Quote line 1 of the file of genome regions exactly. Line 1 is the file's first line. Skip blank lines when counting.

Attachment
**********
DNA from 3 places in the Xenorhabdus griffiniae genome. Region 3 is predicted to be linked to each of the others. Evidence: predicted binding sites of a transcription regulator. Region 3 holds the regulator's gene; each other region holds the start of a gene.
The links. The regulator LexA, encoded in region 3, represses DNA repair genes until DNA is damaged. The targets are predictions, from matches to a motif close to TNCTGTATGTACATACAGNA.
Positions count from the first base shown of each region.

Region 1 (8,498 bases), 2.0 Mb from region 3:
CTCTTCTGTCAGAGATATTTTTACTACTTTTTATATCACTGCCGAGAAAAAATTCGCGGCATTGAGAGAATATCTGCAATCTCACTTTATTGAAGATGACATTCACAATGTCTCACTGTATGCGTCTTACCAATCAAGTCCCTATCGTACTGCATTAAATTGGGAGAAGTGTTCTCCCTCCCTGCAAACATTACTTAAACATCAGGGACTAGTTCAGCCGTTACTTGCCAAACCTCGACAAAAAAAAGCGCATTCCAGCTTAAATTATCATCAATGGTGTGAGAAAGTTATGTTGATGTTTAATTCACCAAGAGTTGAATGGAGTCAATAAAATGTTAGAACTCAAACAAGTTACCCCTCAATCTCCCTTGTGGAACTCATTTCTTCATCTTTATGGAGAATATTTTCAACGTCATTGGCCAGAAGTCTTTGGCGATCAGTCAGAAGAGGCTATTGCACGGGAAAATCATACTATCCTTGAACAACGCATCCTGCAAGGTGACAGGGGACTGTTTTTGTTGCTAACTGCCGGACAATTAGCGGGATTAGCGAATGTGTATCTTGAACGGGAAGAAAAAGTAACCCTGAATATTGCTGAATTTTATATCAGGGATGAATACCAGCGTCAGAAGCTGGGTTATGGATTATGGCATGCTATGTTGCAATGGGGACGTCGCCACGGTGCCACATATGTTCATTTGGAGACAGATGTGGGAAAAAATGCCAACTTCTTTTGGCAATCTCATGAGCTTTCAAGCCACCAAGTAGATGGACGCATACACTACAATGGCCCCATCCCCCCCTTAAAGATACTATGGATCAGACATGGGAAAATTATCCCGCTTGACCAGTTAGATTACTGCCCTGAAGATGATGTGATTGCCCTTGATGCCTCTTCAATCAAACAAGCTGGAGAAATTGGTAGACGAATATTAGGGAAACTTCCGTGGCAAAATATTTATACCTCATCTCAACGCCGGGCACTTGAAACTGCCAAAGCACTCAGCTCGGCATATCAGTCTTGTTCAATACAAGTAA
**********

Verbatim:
DNA from 3 places in the Xenorhabdus griffiniae genome. Region 3 is predicted to be linked to each of the others. Evidence: predicted binding sites of a transcription regulator. Region 3 holds the regulator's gene; each other region holds the start of a gene.